Monday, October 12, 2009

More from Prairie Grove Battlefield

On Sunday afternoon I met with the Sons of Confederate Veterans at Prairie Grove, one of the many groups that meet at the park. Groups like these help the park with projects and events. With their help we are working to preserve heritage and history.

I toured the one mile walking trail with a group of German foreign exchange students and saw where the heaviest fighting occurred during the Battle of Prairie Grove.

We also met with the Master Gardeners, a group of volunteers who help keep the park looking beautiful. The Battlefield Park has many different groups that help tell what happened here on December 7th, 1862.
The Battle of Prairie Grove covered about 2,875 acres of ground with battle formations that stretched over two miles from east to west along the ridge and valley. Today Prairie Grove Battlefield preserves 840 acres including land where some of the heaviest fighting took place.

Sunday, October 11, 2009

Touring Prairie Grove Battlefield

“While visiting Prairie Grove Battlefield today, I was able to take advantage of the daily house tours offered by the park. During my tour I was actually able to go inside several of the houses and buildings located on the park grounds, and I learned what life was like for civilians during the Civil War. I was amazed by how difficult life was back then!

We began at the Morrow House, where I saw the one room log cabin John and Mariah Morrow lived in when they first came to Arkansas in 1834. This one room served as a bedroom, living room, kitchen, and dining room for the Morrows until they finally expanded the house around 1855. Originally located south of the battlefield, the house’s parlor served as a conference room for Confederate General Hindman and his generals before the battle.

Moving on to the Latta House, I learned that the Latta family came most of the way to Arkansas by flatboat because there were so few roads in those days. Even when the Civil War began, Arkansas was still considered a frontier, and there were still very few roads. This made it very difficult for the armies to move around, too.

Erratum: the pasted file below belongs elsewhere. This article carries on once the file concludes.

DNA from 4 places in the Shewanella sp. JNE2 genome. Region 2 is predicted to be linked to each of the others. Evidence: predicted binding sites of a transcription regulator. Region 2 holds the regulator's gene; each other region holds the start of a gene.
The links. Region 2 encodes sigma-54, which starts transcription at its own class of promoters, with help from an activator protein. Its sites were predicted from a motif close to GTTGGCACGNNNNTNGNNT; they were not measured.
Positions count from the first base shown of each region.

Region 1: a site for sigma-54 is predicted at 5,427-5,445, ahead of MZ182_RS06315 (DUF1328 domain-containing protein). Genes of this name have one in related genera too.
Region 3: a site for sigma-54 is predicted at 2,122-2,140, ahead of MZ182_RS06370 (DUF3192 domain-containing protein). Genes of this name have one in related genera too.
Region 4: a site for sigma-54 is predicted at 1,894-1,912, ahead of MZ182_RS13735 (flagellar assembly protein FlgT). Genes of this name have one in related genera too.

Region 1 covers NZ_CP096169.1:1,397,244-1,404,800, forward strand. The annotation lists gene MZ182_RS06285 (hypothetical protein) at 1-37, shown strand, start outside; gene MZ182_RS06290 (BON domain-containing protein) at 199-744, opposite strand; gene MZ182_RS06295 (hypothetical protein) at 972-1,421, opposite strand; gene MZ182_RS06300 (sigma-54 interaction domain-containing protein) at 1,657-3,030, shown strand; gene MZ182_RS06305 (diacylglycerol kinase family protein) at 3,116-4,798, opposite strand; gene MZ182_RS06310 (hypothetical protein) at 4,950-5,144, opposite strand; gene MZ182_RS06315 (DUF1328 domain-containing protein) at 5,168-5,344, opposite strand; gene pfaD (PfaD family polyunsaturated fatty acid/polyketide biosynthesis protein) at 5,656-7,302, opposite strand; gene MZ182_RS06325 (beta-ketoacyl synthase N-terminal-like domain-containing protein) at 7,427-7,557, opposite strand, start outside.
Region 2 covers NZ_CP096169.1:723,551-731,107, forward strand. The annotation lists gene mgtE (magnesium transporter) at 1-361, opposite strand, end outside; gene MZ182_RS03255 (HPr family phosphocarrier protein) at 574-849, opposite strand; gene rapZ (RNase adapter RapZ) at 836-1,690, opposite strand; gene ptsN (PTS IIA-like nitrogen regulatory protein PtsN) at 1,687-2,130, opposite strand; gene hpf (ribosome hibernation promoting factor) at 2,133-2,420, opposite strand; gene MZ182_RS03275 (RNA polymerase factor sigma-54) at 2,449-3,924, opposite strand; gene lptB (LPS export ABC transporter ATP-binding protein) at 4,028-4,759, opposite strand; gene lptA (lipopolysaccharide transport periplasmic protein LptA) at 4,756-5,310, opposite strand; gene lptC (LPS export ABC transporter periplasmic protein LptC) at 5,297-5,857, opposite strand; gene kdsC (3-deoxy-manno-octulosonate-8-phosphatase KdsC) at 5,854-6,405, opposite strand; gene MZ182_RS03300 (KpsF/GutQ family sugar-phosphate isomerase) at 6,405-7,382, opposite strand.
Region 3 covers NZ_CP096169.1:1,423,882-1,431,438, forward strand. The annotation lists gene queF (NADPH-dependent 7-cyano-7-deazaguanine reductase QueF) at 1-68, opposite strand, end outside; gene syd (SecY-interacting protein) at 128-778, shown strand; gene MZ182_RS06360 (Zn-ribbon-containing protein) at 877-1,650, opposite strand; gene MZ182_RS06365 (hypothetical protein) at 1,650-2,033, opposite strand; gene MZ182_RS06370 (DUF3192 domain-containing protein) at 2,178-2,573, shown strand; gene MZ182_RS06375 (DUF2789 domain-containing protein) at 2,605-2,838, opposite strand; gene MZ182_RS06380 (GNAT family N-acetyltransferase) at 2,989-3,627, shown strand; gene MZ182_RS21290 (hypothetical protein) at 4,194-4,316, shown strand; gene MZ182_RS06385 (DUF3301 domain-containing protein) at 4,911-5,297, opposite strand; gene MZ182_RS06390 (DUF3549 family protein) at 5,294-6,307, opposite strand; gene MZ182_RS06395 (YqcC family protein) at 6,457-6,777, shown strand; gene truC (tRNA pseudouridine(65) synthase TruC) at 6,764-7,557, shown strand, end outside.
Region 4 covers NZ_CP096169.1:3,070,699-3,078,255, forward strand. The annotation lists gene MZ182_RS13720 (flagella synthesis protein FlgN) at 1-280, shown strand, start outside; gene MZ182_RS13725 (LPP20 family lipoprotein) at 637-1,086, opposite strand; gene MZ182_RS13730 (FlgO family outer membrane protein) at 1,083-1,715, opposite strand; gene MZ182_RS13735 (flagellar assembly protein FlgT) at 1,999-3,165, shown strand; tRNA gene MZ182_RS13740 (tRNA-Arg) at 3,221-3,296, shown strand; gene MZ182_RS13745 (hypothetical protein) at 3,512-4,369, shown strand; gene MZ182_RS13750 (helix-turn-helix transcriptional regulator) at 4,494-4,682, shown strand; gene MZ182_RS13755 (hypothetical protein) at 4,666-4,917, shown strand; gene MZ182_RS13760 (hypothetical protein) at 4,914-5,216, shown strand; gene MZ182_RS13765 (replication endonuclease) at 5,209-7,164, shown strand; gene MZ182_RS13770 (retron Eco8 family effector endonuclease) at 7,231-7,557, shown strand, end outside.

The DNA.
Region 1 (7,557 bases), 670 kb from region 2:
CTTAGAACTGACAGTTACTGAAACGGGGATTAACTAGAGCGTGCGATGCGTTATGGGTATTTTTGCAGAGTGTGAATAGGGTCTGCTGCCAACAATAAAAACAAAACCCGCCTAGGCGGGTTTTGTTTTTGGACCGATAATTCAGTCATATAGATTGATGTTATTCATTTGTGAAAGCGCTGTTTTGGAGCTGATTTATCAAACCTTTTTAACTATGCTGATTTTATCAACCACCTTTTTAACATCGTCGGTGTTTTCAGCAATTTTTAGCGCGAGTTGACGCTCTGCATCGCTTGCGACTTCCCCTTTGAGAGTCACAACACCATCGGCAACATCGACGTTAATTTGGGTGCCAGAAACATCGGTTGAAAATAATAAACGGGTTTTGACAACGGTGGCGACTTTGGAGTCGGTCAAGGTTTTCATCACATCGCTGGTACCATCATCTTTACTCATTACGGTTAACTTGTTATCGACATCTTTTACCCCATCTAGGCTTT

My guide ended the tour by telling me about the guerrilla warfare in northwest Arkansas and its effect on the civilians. I learned that guerrillas were actually men who organized in their own small groups rather than joining the army and who frequently attacked civilians. They were especially bad in this area because of the different opinions held by the people here. During the war, the people of northwest Arkansas were usually one of two types of people, unionists or secessionists. Unionists were people who supported the Union rather than the Confederacy, while secessionists were people who supported the Confederacy. Northwest Arkansas was unusual because of the large number of unionists who lived here during the war. Since these unionists had opposite views from their secessionist neighbors they frequently fought each other. This type of fighting was especially hard on the civilians and added to their burden. As my tour ended I had a new understanding of how hard the Civil War was not only on soldiers but on civilians as well.”

Thursday, October 8, 2009

Today, October 8th I toured Hindman Hall Visitor Center and Battlefield Museum, with the Rayburn family from Tennessee. I learned about the different types of Artillery that was here during the Battle of Prairie Grove, December 7, 1862.

The Battle of Prairie Grove was the last time two armies of almost equal strength faced each other for control of northwest Arkansas. When the Confederate Army of the Trans-Mississippi withdrew from the bloody ground on the night of December 7th, it was clear Missouri and northwest Arkansas would remain under Federal protection.

Artillery at Battle Prairie Grove
10-pounder Parrot Rifle: US (10): CS (0) - Range: 1900 yards or 1.1 miles
3-inch Ordnance Rifle: US (8): CS (0) - Range: 1850 yards or 1.1 miles
14-pounder James Rifle: US (8): CS (0) - Range: 1850 yards or 1.1 miles
Type 1 James Rifle (6-pounder smoothbores modified with James’ rifling system): US (0): CS (2) -Range: 1700 yards or 1 mile
6-pounder smoothbore gun: US (8): CS (13) - Range: 1523 yards or .8 miles
Confederate 2.25-inch Mountain Rifle: US (0): CS (up to 4) - Range: 1100 yards or .6 miles
12-pounder Field Howitzer: US (8): CS (8) - Range: 1072 yards or .6 miles
12-pounder Mountain Howitzer: US (12): CS (3) - Range: 1005 yards or .6 miles

I enjoyed looking at the Rifled and smoothbore projectiles with Danita the office manager.

Sunday, October 4, 2009

Visiting Jacksonport State Park

Today the part interpreters gave me a run through of the different things that are offered at Jacksonport State Park for visitors. As many of you have noticed through my other blogs, there are several things including the Confederate monument, cannon, and commemorative signs available to look at in the courtyard.